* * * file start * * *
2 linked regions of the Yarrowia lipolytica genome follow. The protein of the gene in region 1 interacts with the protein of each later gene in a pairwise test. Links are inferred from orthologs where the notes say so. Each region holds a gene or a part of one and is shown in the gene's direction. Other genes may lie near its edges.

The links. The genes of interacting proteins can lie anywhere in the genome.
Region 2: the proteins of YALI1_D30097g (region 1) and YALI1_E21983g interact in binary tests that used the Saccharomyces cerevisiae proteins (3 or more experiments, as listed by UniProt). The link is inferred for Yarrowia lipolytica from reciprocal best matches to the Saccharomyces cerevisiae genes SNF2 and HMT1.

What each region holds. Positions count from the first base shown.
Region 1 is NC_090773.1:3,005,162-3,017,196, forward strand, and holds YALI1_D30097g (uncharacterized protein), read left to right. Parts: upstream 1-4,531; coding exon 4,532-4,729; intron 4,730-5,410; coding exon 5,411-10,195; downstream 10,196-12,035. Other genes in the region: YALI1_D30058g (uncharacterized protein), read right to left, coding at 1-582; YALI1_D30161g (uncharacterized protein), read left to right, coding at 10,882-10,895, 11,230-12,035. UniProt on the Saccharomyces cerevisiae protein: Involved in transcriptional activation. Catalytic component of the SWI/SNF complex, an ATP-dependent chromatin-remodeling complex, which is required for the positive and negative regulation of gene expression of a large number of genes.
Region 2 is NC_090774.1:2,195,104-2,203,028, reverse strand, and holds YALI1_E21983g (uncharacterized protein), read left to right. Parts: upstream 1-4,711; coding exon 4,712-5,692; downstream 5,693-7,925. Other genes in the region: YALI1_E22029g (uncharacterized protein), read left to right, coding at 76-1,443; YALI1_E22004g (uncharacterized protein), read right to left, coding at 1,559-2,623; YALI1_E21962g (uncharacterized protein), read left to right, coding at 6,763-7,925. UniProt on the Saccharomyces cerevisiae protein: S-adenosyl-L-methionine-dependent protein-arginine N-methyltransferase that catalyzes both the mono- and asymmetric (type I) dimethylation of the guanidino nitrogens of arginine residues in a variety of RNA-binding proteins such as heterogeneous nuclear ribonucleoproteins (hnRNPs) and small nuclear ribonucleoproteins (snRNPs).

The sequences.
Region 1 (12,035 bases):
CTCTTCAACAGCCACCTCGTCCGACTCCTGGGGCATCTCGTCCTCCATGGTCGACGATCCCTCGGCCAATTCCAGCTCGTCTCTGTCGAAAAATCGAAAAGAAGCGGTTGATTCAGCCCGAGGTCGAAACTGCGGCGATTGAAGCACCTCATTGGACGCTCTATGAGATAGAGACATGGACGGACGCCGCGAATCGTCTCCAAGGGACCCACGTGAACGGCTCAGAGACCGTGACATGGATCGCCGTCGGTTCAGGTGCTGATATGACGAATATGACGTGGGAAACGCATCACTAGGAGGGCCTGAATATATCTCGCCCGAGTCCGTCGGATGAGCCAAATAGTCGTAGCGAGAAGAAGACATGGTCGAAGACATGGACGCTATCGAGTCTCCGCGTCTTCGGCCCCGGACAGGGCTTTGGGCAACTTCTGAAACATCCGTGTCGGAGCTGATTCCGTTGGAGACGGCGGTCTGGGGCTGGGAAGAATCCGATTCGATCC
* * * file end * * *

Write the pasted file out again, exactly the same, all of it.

2 linked regions of the Yarrowia lipolytica genome follow. The protein of the gene in region 1 interacts with the protein of each later gene in a pairwise test. Links are inferred from orthologs where the notes say so. Each region holds a gene or a part of one and is shown in the gene's direction. Other genes may lie near its edges.

The links. The genes of interacting proteins can lie anywhere in the genome.
Region 2: the proteins of YALI1_D30097g (region 1) and YALI1_E21983g interact in binary tests that used the Saccharomyces cerevisiae proteins (3 or more experiments, as listed by UniProt). The link is inferred for Yarrowia lipolytica from reciprocal best matches to the Saccharomyces cerevisiae genes SNF2 and HMT1.

What each region holds. Positions count from the first base shown.
Region 1 is NC_090773.1:3,005,162-3,017,196, forward strand, and holds YALI1_D30097g (uncharacterized protein), read left to right. Parts: upstream 1-4,531; coding exon 4,532-4,729; intron 4,730-5,410; coding exon 5,411-10,195; downstream 10,196-12,035. Other genes in the region: YALI1_D30058g (uncharacterized protein), read right to left, coding at 1-582; YALI1_D30161g (uncharacterized protein), read left to right, coding at 10,882-10,895, 11,230-12,035. UniProt on the Saccharomyces cerevisiae protein: Involved in transcriptional activation. Catalytic component of the SWI/SNF complex, an ATP-dependent chromatin-remodeling complex, which is required for the positive and negative regulation of gene expression of a large number of genes.
Region 2 is NC_090774.1:2,195,104-2,203,028, reverse strand, and holds YALI1_E21983g (uncharacterized protein), read left to right. Parts: upstream 1-4,711; coding exon 4,712-5,692; downstream 5,693-7,925. Other genes in the region: YALI1_E22029g (uncharacterized protein), read left to right, coding at 76-1,443; YALI1_E22004g (uncharacterized protein), read right to left, coding at 1,559-2,623; YALI1_E21962g (uncharacterized protein), read left to right, coding at 6,763-7,925. UniProt on the Saccharomyces cerevisiae protein: S-adenosyl-L-methionine-dependent protein-arginine N-methyltransferase that catalyzes both the mono- and asymmetric (type I) dimethylation of the guanidino nitrogens of arginine residues in a variety of RNA-binding proteins such as heterogeneous nuclear ribonucleoproteins (hnRNPs) and small nuclear ribonucleoproteins (snRNPs).

The sequences.
Region 1 (12,035 bases):
CTCTTCAACAGCCACCTCGTCCGACTCCTGGGGCATCTCGTCCTCCATGGTCGACGATCCCTCGGCCAATTCCAGCTCGTCTCTGTCGAAAAATCGAAAAGAAGCGGTTGATTCAGCCCGAGGTCGAAACTGCGGCGATTGAAGCACCTCATTGGACGCTCTATGAGATAGAGACATGGACGGACGCCGCGAATCGTCTCCAAGGGACCCACGTGAACGGCTCAGAGACCGTGACATGGATCGCCGTCGGTTCAGGTGCTGATATGACGAATATGACGTGGGAAACGCATCACTAGGAGGGCCTGAATATATCTCGCCCGAGTCCGTCGGATGAGCCAAATAGTCGTAGCGAGAAGAAGACATGGTCGAAGACATGGACGCTATCGAGTCTCCGCGTCTTCGGCCCCGGACAGGGCTTTGGGCAACTTCTGAAACATCCGTGTCGGAGCTGATTCCGTTGGAGACGGCGGTCTGGGGCTGGGAAGAATCCGATTCGATCC